I work at a food bank. We’ve stepped up in a huge way during the pandemic. But it’s not enough.

The need is insurmountable, and it’s breaking my heart.

Tom Silva works at a Foodlink, a food bank in Rochester, New York. Part of the Feeding America network, a nationwide system of more than 200 food banks, Foodlink serves not just the city, but also ten surrounding rural counties, distributing purchased and donated food to pantries and social service agencies. Silva has worked here for five years, including one as an AmeriCorps volunteer, and he’s never seen anything like this. 

Like other food banks across the country, Foodlink is in triage mode. Unemployment has surged during the Covid-19 pandemic, sending droves of people to seek emergency food for the first time. At the same time, outlets that help at the local level—food pantries and soup kitchens—are closing, due to health concerns and a shrinking volunteer base. 

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As a community advocacy specialist, Silva makes the case for policies that would end hunger to government officials. He also helps run a produce truck called the Curbside Market—though that program, and others offered by the food bank, have been on hold. Since March, Silva and other Foodlink managers have left their desks, and worked almost full-time in the food bank’s kitchen and two grocery warehouses.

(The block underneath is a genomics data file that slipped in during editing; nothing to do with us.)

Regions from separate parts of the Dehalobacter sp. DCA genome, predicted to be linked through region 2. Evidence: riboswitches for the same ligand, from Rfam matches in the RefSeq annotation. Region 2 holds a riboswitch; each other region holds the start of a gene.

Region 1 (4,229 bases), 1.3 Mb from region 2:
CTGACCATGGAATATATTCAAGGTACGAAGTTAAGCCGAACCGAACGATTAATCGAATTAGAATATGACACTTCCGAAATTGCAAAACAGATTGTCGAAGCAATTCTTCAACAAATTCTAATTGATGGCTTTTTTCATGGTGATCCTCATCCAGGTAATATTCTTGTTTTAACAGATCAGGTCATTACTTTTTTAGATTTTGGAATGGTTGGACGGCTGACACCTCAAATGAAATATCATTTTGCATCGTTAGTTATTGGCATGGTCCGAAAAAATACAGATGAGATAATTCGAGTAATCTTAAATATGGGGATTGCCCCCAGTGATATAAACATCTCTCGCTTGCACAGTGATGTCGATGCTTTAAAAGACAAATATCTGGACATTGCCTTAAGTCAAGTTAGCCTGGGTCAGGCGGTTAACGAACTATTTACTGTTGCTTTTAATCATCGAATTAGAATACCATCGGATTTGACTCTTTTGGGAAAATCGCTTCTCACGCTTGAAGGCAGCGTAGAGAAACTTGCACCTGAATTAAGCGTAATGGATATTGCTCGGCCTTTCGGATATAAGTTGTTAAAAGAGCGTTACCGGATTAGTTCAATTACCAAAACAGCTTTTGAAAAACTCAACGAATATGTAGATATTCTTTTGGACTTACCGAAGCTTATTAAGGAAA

They are trying a new model—drive-through food giveaways, with massive lines of traffic. In a phone call, Silva describes this new normal: the enormous undertaking of getting food to society’s most vulnerable people, and the emotional toll of knowing those efforts will still not be enough. 

—Sam Bloch

Foodlink headquarters Rochester NY drive through distribution (April 2020)

Foodlink staff and Rochester city employees prepare to distribute emergency food rations at a drive-through

Tom Silva